“Little Big Man,” by Thomas Berger
Like “Catch-22,” this one gets better with age. Although I’m a huge fan of the author all around, this is perhaps the perfect revisionist Western. By turns hilarious, insightful, inclusive and downright cruel, it’s an absolute tour de force.
Novels and Essays by Thomas McGuane, including “The Sporting Club,” “A Sporting Chance,” “Ninety-Two In The Shade,” “The Longest Silence” and “Some Horses.”
OK, this is cheating, since it’s a lot more than five books, but McGuane is in my opinion the finest literary stylist I’ve ever read. Plus, he writes about fishing and horses.
And since I’m already cheating …
“Boatbuilding Manual,” by Robert M. Steward and Carl Cramer. Because I’ll want to get off the island.
C. J. Box is the bestselling author of 27 novels, including the Joe Pickett series. He won the Edgar Alan Poe Award for Best Novel (“Blue Heaven,” 2009), as well as the Anthony Award, Prix Calibre 38 (France), the Macavity Award, the Gumshoe Award, two Barry Awards, and the 2010 Mountains & Plains Independent Booksellers Association Award for fiction. His latest book is “Long Range,” the 20th in the Joe Pickett series.
Micheline Ishay, professor, Josef Korbel School of International Studies
“Les Misérables,” by Victor Hugo
You have most likely seen the musical and the movies, but many no doubt have missed reading Victor Hugo’s 1862 novel.This magnum opus tells the story of a fugitive who escapes prison during a 19-year sentence for stealing a loaf of bread. Throughout three volumes, Hugo captures with unparalleled verve and psychological insights the economic curse of poverty, the wretched conditions of single and poor mothers, the trivialization of great injustice and the drama of social conflict.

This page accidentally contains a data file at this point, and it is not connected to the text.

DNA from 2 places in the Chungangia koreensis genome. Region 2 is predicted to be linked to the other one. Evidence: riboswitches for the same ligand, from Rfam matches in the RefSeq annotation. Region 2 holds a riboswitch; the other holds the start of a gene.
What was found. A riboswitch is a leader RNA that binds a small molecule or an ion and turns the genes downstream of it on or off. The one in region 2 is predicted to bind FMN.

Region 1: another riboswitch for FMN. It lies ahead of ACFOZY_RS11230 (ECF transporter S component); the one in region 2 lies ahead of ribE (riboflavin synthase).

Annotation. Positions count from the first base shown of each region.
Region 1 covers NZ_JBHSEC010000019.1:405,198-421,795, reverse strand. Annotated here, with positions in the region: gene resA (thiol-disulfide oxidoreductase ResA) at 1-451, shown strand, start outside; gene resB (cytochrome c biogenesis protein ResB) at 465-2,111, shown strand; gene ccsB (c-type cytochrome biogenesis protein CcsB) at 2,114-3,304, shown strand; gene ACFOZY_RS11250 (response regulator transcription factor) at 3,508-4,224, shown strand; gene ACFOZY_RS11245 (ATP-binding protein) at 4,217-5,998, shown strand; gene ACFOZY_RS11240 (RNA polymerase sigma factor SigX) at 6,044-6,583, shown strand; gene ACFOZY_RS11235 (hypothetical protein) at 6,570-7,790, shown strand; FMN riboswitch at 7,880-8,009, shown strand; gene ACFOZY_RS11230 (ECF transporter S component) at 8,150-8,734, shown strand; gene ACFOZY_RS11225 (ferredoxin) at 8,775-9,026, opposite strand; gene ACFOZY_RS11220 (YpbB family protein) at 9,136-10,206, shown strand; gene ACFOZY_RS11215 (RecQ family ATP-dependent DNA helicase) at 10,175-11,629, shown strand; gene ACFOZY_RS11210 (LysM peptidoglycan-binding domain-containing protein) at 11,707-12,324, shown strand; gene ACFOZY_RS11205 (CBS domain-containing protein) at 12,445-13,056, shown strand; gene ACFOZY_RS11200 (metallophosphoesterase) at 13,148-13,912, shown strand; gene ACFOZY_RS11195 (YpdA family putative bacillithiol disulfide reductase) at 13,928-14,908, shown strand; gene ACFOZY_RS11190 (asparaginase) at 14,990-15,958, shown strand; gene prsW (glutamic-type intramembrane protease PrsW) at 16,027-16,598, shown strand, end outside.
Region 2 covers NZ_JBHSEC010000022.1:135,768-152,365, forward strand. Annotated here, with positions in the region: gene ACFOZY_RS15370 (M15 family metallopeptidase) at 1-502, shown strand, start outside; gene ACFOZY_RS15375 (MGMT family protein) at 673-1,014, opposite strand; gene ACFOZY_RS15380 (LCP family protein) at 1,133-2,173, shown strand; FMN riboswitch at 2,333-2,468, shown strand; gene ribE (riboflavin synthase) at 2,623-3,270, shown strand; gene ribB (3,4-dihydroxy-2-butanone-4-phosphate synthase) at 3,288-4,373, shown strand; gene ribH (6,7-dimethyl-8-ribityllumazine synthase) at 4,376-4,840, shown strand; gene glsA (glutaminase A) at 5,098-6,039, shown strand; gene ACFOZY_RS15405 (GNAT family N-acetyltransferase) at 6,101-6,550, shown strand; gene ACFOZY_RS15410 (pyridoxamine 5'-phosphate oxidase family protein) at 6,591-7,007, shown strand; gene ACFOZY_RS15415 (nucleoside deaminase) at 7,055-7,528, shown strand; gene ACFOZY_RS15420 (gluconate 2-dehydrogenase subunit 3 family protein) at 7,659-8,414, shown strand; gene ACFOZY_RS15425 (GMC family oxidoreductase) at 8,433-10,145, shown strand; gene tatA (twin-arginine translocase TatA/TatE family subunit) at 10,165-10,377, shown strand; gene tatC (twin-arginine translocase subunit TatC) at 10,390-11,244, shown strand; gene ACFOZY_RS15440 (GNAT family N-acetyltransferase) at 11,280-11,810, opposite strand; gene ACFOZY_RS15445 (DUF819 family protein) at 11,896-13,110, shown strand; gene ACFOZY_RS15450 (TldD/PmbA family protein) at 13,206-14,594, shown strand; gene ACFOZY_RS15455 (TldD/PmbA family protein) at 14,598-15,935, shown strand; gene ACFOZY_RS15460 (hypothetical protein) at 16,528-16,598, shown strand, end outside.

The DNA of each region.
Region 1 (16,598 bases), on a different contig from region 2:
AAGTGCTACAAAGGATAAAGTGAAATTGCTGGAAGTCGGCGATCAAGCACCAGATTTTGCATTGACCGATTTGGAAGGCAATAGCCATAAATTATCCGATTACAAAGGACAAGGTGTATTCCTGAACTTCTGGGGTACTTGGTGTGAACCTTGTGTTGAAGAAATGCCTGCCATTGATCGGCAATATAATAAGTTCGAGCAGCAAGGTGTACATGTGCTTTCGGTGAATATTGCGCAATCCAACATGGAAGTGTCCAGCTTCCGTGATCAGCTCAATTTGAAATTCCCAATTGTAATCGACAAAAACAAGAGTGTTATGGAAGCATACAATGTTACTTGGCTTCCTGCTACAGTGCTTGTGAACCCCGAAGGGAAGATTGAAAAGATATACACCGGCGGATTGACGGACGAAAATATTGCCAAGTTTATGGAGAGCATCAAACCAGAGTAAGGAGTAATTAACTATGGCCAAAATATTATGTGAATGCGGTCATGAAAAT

“The Origins of Totalitarianism,” by Hannah Arendt
During the post-industrialization era, under nationalist banners, imperialist countries were colonizing the world to secure food, raw materials and cheap labor. In a real tour de force, Arendt traces the 19th century roots of conquests built on exclusionary policy. In the 20th century, these policies will culminate in the rise of totalitarianism. From there on, Nazism and Stalinism depended on the dismantlement of civil societies based on class interests, the reliance of the mob, and the targeting of Jews and other perceived “superfluous” or “stateless” people. As Western societies again face rising dangers of fascism, racism and antisemitism, Arendt has reemerged as a prophet of our epoch.
“The Testaments,” by Margaret Atwood